1-Jun 2009, by
Thanks to the low-carb craze and the rise in adult-onset diabetes, “glycemic index” is swiftly becoming a household phrase. The glycemic index of a food is the measurement of the effects of the carbohydrates in the food on blood glucose levels. But do you really know what it means?
Supposedly, foods that score high on the glycemic index should be avoided because they promote higher insulin levels. Increased insulin in the bloodstream, of course, makes your body stop burning fat as a fuel and store excess food-energy (calories) as fat. Common theory supposes that a low glycemic index makes a food good for you, and a high glycemic index makes a food unhealthy.
This causes many people to avoid eating fruits & many of the sweeter/starchier vegetables.
This is a mistake.
While it is true that increased insulin levels essentially make you fat and increase your risk of developing diabetes, the thing that promotes higher insulin levels is a high glycemic load, not a high glycemic index.
The glycemic load is calculated by multiplying the glycemic index of a food by the amount of carbs in a 10 gram portion of the food.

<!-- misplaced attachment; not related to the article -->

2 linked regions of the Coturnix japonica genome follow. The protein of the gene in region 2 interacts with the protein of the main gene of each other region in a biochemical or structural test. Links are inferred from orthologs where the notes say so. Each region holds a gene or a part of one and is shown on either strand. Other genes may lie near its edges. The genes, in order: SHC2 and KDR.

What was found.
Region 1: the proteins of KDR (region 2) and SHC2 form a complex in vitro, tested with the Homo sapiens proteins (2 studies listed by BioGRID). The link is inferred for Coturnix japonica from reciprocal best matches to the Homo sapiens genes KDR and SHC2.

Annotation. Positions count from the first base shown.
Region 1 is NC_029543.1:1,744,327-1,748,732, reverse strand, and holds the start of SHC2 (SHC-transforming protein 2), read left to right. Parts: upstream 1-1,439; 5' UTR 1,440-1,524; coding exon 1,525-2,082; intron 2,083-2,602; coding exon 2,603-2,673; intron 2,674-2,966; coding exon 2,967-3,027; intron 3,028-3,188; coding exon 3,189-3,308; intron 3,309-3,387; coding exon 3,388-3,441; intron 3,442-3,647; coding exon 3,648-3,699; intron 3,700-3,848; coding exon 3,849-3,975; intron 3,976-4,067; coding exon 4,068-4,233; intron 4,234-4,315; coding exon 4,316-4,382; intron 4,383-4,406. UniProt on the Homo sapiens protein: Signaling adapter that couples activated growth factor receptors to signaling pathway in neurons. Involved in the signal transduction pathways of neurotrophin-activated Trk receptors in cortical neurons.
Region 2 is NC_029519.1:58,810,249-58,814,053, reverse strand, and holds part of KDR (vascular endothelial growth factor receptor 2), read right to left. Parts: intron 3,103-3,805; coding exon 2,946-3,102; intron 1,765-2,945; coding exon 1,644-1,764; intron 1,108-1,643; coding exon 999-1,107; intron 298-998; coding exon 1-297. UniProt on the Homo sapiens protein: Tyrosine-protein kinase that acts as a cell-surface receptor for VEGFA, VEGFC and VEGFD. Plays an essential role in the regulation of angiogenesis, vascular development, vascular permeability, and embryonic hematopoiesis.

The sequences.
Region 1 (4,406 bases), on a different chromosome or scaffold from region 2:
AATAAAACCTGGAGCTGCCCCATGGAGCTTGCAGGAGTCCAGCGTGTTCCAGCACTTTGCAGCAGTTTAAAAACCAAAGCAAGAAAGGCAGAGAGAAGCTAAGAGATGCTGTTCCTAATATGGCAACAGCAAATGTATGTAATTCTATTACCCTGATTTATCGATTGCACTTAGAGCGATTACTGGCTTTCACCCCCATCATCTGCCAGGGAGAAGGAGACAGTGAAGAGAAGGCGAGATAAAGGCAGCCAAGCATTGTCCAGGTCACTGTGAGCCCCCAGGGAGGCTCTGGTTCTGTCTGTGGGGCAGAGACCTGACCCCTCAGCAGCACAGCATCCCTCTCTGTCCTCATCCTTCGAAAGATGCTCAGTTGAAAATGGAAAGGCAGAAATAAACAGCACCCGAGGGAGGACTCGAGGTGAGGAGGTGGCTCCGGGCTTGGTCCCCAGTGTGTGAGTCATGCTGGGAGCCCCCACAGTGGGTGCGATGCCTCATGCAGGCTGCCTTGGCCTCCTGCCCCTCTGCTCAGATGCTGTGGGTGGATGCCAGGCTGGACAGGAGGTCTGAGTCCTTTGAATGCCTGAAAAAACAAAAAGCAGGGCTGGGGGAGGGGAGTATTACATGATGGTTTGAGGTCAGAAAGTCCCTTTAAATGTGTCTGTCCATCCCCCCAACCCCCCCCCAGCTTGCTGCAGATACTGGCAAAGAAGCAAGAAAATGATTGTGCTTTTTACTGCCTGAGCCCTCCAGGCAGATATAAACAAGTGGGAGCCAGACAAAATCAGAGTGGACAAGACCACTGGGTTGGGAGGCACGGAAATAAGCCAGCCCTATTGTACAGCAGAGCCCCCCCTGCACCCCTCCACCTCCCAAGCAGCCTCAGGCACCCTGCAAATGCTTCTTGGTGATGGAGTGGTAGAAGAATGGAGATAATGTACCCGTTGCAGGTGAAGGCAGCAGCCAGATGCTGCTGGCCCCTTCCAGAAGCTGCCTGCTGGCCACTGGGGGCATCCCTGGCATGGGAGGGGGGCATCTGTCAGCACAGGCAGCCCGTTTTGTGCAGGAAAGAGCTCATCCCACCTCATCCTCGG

So, for example, take the following refined foods as an example:
- Shredded Wheat Cereal – Glycemic Index: 69 Glycemic Load: 57.0
- Bagel – Glycemic Index: 72 Glycemic Load: 38.4
- Cornflakes – Glycemic Index: 84 Glycemic Load: 72.7
Now, compare that to the following relatively high glycemic index vegetables and fruits:
- Beets, boiled – Glycemic Index: 64 Glycemic Load: 6.3
- Bananas – Glycemic Index: 53 Glycemic Load: 12.1
- Sweet Potatoes – Glycemic Index: 54 Glycemic Load: 13.1
- Carrots – Glycemic Index: 71 Glycemic Load: 7.2
As you can see, the glycemic load in these fruits and vegetables is considerably lower than the glycemic load of refined grains, even refined whole grains.
Truly, it’s not hard to see that the processed cereal grains are the real culprit when it comes to weight gain and blood sugar disorders.
Eat your fruits and vegetables! All of them! Any kind you like! And do it without guilt.
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